Keeping Your Cool When They're Acting Up

If you blow up when your child melts down, take a page from these parents' books. They found strategies to keep a lid on their anger in tense situations.

Remember that they are children of God.

— Kathy, Illinois

ADDitude asked: "What is your best strategy for not overreacting when your child misbehaves?"

I take three deep breaths before responding to bad behavior, so that I can speak calmly and rationally. -Tonia, Texas

I give myself a time-out. I tell my child that I need to "regroup" until we can talk together calmly. -Catherine, Virginia

I speak in a whisper. My son has to stop what he's doing to pay attention to what I'm saying. -Angie, Maryland

I pause and observe my body's and mind's emotional state before I react. I am just learning to do this, and, to neurotypical people, it probably sounds weird, but the more I step back before reacting, the more effective a parent I am. -Rebecca, Maryland

I change the subject, task, or environment. After everyone is calm, I revisit the situation and give gentle redirection. -An ADDitude Reader

To keep from yelling when I get my nine-year-old great grandson up for school, I invite one of our cats into his room, and start talking to the cat. At the same time, I tickle my grandson's feet, while I drink my tea. He always gets up so he can pet the cat. -Carol, Florida

When my child misbehaves, I go through a checklist: Did I give him a second chance? Did I create the circumstances for the misbehavior? Did I let him come up with a solution on his own? Can I stick to an immediate consequence? And last on my list is: Have I expressed my gratitude for having this talented, lovable child? -Esther, California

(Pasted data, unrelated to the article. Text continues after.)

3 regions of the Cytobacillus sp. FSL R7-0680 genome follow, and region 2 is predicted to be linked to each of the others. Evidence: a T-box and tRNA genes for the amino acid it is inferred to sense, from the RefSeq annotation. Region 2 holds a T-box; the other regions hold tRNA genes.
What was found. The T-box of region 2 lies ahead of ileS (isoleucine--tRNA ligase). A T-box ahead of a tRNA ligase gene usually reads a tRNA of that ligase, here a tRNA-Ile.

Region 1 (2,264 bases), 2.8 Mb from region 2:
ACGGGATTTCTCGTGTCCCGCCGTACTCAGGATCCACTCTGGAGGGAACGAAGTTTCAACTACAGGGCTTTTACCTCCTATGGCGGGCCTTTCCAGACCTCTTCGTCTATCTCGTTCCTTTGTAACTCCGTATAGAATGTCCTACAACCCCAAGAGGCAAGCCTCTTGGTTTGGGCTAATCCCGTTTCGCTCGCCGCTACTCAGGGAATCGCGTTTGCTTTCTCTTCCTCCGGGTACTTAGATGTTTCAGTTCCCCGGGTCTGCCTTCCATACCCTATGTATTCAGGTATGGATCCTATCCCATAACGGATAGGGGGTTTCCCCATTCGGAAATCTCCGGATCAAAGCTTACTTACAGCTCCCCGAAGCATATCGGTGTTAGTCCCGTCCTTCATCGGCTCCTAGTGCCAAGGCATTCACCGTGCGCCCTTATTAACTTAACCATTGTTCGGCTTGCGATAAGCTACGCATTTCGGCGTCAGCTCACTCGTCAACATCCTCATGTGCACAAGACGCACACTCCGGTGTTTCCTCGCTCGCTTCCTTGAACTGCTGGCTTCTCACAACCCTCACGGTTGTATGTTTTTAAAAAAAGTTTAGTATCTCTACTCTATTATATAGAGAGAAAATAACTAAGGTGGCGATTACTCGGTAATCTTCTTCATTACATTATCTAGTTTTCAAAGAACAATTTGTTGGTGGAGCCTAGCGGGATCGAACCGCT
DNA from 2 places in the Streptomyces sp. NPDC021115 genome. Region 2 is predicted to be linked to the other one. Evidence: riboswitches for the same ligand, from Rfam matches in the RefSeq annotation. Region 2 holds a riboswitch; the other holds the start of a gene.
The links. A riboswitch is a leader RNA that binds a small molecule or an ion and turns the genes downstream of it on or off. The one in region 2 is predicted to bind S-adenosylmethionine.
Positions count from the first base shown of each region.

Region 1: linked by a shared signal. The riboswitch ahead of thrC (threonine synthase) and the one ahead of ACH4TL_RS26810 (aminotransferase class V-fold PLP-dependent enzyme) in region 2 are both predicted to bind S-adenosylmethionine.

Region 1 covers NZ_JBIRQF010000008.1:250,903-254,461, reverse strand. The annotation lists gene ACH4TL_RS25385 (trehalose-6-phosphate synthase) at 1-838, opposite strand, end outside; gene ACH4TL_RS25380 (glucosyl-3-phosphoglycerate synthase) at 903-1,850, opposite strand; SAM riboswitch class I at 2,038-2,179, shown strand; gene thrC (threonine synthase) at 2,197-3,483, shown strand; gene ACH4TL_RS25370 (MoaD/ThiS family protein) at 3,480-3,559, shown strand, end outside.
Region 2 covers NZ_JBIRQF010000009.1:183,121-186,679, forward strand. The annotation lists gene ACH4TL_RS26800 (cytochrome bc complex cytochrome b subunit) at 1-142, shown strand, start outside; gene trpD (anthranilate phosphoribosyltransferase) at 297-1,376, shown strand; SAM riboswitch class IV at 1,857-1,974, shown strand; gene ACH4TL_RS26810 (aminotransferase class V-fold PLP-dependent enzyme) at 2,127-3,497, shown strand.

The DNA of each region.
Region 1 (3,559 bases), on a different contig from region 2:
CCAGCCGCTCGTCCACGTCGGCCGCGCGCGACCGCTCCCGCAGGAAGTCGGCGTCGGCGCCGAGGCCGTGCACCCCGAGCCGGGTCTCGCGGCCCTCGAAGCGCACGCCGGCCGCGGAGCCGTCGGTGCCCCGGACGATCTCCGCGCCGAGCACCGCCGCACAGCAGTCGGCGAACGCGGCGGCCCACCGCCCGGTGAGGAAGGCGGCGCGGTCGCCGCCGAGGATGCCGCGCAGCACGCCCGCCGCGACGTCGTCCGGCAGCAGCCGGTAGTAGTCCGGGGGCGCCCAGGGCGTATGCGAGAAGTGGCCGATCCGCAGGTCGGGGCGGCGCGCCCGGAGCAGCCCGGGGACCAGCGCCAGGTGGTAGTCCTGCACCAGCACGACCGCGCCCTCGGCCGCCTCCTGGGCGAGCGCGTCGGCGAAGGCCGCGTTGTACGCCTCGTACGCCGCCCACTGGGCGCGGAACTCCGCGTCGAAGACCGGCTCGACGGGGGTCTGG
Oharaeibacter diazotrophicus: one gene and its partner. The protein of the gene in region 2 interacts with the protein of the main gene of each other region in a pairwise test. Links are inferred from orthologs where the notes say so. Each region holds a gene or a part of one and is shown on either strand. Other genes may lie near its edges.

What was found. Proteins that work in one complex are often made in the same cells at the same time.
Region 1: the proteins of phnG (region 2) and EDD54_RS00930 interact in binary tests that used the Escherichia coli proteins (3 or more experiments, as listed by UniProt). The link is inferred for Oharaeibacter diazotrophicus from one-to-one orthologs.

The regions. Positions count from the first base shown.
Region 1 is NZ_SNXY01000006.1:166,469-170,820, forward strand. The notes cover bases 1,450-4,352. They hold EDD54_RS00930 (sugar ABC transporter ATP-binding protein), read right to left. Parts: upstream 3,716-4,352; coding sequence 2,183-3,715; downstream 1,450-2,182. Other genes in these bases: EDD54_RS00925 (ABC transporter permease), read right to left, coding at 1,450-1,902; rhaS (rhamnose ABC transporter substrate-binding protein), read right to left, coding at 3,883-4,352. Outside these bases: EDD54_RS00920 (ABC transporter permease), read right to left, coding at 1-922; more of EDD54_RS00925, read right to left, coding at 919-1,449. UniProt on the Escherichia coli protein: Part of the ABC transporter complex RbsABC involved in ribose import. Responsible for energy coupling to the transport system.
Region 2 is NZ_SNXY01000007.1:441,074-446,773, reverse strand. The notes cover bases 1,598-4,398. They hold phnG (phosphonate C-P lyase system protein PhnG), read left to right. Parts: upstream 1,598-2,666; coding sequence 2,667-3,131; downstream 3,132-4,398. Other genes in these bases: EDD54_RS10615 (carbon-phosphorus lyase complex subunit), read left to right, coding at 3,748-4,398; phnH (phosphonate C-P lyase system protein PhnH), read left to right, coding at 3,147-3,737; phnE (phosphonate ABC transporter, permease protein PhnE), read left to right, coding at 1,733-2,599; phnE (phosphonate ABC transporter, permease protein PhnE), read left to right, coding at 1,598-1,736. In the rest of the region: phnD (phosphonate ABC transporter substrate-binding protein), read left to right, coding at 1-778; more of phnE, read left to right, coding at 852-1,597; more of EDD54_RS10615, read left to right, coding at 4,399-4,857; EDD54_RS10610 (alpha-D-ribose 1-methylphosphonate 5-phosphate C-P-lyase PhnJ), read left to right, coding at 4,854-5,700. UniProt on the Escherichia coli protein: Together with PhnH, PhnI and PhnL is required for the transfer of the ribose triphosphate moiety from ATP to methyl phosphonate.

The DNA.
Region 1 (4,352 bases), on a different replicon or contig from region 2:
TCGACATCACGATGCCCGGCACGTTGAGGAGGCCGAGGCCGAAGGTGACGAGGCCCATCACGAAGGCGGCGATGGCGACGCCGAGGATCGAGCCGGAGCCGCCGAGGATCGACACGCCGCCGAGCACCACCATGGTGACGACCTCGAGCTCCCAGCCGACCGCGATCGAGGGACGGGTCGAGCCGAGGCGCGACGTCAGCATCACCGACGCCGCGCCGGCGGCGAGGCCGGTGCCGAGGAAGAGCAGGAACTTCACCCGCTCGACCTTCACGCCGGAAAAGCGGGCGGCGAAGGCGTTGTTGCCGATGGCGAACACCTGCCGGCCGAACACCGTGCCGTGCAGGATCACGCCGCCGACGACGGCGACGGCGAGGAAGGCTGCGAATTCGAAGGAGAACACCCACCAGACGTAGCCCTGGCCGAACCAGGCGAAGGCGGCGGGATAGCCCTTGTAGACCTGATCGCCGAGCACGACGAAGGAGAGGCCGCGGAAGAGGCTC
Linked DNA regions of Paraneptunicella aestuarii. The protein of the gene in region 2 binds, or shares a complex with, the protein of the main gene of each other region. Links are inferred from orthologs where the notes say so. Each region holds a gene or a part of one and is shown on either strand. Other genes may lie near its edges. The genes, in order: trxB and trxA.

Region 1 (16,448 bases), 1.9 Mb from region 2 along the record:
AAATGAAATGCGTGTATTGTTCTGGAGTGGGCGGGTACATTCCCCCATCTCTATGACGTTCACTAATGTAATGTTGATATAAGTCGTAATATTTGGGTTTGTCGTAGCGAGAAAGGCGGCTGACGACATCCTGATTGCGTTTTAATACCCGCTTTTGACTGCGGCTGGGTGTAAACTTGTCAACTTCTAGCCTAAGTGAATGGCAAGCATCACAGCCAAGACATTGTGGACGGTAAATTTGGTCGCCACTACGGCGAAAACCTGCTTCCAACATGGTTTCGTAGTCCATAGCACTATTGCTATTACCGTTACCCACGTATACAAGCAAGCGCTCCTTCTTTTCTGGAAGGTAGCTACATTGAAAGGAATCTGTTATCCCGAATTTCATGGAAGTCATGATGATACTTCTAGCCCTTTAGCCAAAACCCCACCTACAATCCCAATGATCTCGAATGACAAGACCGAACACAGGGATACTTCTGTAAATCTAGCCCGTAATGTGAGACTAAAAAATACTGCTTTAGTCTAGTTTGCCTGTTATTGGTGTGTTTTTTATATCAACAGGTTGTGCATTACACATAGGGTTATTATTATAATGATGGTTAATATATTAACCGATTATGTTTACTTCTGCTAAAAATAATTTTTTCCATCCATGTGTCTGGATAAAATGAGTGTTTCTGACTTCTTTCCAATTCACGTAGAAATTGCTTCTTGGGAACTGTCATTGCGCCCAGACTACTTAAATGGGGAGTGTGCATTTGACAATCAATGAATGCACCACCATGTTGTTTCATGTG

I remind myself that he cannot help it — it is not under his control, and he is not perfect. He is trying his hardest and sometimes he messes up — as we all do. -Jamye, Colorado

When my seven-year-old ADD son misbehaves, I put him in time-out, and I close my eyes and hold my breath for 10 seconds before slowly breathing again. Time-out for my son is always in the same room or space where I am (otherwise, he becomes more aggressive and destructive). If we are out of the house, time-outs might take place on the side of the road next to the car, or in a supermarket cart. The golden rule during time-out is that no one speaks or responds to him, no matter what he says. For every additional swear word or aggressive act, he gets another minute. -Adrienne, Australia


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